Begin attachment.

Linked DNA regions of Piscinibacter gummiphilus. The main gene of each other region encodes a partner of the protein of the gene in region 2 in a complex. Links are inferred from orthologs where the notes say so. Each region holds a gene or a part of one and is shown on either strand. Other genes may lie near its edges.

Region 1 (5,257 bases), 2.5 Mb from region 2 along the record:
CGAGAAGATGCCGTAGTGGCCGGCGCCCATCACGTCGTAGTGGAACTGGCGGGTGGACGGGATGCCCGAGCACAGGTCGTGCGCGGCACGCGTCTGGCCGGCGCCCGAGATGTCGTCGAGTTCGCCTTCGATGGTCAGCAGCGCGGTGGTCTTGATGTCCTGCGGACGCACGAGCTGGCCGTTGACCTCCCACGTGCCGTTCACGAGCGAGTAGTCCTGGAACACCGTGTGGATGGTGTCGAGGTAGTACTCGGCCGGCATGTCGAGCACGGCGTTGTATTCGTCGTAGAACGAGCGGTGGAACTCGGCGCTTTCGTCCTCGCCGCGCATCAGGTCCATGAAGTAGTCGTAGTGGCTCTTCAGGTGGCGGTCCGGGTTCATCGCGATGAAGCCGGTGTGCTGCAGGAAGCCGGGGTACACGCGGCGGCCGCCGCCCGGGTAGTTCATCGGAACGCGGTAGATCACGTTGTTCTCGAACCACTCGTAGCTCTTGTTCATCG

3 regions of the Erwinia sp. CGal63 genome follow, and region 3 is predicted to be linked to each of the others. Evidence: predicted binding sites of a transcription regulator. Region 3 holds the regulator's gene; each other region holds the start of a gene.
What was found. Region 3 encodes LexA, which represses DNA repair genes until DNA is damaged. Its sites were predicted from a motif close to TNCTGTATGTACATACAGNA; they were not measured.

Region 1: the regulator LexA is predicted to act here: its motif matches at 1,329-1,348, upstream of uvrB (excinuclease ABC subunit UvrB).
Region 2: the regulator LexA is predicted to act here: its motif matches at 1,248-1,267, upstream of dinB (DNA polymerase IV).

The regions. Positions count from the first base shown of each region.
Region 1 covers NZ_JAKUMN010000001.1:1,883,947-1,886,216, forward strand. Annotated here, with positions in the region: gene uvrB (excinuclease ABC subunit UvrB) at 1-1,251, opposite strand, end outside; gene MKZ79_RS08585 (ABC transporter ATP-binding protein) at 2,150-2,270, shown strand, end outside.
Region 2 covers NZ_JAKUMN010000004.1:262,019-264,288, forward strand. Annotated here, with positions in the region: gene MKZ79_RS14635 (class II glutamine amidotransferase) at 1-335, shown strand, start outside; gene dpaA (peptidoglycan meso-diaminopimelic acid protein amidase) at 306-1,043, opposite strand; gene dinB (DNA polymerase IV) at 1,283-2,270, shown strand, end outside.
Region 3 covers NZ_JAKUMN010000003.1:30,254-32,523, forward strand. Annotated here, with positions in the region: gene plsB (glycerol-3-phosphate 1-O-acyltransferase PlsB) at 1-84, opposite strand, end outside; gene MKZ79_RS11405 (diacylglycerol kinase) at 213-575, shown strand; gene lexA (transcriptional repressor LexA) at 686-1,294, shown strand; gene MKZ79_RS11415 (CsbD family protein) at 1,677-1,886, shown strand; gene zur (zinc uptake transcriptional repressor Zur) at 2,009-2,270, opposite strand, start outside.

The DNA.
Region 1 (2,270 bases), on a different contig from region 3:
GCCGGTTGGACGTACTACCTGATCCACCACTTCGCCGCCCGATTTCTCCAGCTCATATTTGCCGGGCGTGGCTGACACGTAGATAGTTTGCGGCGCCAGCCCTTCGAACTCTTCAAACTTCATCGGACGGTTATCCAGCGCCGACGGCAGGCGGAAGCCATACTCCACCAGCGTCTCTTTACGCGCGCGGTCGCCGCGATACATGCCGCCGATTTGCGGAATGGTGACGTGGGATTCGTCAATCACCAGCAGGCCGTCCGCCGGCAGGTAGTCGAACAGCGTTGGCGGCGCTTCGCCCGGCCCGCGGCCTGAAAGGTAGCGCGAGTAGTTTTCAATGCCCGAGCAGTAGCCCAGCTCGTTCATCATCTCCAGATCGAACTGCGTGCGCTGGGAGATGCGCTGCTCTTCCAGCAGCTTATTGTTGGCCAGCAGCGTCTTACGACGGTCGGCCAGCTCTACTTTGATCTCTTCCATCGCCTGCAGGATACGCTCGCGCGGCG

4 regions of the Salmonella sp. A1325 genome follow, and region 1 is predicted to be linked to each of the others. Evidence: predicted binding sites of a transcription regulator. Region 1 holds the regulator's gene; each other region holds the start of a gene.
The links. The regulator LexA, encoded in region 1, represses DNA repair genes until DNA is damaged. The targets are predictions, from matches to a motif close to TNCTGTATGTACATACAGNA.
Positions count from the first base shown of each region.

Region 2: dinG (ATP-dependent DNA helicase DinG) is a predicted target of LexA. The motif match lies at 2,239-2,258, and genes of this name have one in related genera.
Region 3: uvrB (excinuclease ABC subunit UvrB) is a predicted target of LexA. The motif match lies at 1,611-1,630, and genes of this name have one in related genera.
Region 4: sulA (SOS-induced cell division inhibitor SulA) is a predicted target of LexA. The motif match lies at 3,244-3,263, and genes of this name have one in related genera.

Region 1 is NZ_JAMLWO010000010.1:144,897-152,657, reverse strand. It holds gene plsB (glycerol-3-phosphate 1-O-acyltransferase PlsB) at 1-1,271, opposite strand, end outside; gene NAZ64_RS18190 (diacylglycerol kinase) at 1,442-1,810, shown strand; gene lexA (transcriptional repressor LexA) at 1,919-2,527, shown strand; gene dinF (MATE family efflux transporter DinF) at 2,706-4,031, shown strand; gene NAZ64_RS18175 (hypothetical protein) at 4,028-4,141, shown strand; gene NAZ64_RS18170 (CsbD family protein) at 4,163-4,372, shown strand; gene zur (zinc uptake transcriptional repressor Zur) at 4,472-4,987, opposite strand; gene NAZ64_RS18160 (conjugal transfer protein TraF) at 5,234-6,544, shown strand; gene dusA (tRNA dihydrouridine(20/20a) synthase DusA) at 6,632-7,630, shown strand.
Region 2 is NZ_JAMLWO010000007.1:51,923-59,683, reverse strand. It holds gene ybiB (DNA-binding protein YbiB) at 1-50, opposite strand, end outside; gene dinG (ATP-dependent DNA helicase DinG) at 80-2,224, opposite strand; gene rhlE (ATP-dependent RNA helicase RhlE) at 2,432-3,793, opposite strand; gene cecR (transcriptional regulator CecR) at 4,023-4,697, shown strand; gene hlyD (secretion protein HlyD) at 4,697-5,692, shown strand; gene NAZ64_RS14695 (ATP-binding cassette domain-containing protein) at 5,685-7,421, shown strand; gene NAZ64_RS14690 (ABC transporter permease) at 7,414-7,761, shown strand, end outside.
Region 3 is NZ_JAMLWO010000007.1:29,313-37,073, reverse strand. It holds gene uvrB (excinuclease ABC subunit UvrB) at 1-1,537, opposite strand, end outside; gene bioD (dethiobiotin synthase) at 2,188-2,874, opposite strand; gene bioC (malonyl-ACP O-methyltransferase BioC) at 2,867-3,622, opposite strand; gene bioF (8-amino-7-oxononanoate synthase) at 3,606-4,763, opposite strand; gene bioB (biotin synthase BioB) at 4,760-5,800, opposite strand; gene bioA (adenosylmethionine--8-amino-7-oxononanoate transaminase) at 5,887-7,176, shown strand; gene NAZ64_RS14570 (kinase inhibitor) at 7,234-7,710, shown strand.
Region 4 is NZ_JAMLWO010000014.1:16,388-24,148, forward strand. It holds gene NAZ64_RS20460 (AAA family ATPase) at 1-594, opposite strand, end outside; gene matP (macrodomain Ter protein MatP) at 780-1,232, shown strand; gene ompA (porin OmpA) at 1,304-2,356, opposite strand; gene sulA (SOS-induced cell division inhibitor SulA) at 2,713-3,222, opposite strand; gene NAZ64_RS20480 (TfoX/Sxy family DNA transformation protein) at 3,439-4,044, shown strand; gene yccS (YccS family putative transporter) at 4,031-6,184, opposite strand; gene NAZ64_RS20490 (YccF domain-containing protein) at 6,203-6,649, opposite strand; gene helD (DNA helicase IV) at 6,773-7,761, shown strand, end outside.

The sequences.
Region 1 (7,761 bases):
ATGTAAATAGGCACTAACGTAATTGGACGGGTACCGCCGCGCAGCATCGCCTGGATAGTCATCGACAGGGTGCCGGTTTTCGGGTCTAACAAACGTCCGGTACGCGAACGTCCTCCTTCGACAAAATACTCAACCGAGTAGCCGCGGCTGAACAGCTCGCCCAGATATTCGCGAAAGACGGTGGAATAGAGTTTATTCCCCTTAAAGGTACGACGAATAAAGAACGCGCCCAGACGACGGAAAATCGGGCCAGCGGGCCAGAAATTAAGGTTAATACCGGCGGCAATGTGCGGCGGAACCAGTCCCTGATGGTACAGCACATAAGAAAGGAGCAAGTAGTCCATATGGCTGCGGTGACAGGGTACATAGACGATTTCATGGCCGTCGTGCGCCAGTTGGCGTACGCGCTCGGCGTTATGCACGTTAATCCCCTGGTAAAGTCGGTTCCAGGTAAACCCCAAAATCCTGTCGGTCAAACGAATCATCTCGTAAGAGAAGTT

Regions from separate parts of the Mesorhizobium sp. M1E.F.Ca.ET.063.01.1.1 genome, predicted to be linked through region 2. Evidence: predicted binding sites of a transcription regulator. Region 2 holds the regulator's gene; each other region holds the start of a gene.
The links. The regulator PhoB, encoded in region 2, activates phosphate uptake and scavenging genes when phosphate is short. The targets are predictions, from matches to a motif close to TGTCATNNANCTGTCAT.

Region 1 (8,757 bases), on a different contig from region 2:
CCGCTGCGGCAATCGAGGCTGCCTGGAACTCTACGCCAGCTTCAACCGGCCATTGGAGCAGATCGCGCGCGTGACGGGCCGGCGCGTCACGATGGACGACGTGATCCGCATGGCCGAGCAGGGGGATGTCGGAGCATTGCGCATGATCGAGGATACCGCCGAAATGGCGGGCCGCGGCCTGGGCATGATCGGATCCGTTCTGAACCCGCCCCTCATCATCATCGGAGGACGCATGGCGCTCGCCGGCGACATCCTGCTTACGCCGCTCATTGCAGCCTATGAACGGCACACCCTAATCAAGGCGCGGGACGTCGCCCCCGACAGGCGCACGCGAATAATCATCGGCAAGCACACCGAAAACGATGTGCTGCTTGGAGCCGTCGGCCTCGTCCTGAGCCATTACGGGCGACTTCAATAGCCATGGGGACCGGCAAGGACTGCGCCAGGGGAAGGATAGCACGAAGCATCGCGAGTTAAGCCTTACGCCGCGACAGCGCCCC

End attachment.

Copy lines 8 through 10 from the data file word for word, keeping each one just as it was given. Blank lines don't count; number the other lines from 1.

The regions. Positions count from the first base shown of each region.
Region 1 covers NZ_JAKUMN010000001.1:1,883,947-1,886,216, forward strand. Annotated here, with positions in the region: gene uvrB (excinuclease ABC subunit UvrB) at 1-1,251, opposite strand, end outside; gene MKZ79_RS08585 (ABC transporter ATP-binding protein) at 2,150-2,270, shown strand, end outside.
Region 2 covers NZ_JAKUMN010000004.1:262,019-264,288, forward strand. Annotated here, with positions in the region: gene MKZ79_RS14635 (class II glutamine amidotransferase) at 1-335, shown strand, start outside; gene dpaA (peptidoglycan meso-diaminopimelic acid protein amidase) at 306-1,043, opposite strand; gene dinB (DNA polymerase IV) at 1,283-2,270, shown strand, end outside.